This garden will depict the grassy bushland and riverine areas of the Goulburn Valley prior to European settlement and will explain traditional Aboriginal land management practices.

Plants showcased will represent the four bioregions of the Goulburn Valley.

Local aboriginal input was used in the planning of this garden. This garden will be the first garden visitors will reach on the mound to signify the importance of the first inhabitants of the area.

Not yet commenced.

The Weaving Garden

The Weaving Garden features plant species used in the traditional aboriginal craft of weaving.

Weavers from the Kaeila Aboriginal Art Gallery in Shepparton will be able to harvest the required vegetation, work on-site to demonstrate the craft of weaving and display woven.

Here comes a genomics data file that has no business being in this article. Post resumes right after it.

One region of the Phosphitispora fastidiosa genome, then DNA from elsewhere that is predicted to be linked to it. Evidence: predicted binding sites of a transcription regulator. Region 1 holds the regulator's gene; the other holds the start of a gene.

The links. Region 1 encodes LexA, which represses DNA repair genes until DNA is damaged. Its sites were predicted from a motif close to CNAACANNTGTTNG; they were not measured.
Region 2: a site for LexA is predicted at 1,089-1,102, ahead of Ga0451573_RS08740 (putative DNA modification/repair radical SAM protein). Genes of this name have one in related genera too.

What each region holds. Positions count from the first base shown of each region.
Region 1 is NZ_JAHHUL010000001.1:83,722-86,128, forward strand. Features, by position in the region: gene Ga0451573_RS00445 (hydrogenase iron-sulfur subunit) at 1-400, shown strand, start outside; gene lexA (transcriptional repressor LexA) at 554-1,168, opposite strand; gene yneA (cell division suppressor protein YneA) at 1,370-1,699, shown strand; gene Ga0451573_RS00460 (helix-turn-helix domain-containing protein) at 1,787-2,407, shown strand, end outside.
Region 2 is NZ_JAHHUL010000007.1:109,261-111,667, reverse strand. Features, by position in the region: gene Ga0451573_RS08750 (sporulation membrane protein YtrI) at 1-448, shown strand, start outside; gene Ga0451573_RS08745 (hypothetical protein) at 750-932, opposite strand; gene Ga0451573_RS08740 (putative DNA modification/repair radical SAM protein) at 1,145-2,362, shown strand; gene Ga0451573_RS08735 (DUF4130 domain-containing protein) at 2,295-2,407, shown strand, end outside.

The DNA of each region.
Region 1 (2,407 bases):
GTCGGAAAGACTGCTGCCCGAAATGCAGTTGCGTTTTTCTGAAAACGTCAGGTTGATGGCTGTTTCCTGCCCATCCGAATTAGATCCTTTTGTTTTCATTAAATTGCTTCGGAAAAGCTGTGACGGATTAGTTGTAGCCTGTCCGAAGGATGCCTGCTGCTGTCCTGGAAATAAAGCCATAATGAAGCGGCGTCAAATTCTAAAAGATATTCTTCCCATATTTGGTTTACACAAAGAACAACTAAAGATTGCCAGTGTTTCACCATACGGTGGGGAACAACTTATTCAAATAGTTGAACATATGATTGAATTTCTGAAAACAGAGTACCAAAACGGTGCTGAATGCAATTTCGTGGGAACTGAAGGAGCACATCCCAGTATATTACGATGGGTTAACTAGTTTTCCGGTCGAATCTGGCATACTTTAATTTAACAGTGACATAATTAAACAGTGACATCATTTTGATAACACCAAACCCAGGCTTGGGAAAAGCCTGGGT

The weavers and the Gallery Director have been consulted in the planning for this garden.


The River Walk

The River Walk will depict the importance of the rivers, in particular the Goulburn River, to our region.

The designated plant collection known as the four Bioregions of the Goulburn Valley, will feature along the course.

This long garden will act as a drainage system and will spill down the north side of the mound at the already constructed Drainage Discharge Point (shown on plan). The River Garden will run past and through other themed gardens to represent the importance of rivers to the linking of environments and communities over time.


The Clearing

For people exploring changes to the environment and the associated effects on the lives of local people ‘The Clearing’, designed to symbolise the clearing of the land for farming, will be in stark contrast to the adjacent ‘Indigenous Land Management Garden’. This space will act as an event space, with elevated views of bushland to the west and cleared land to the south.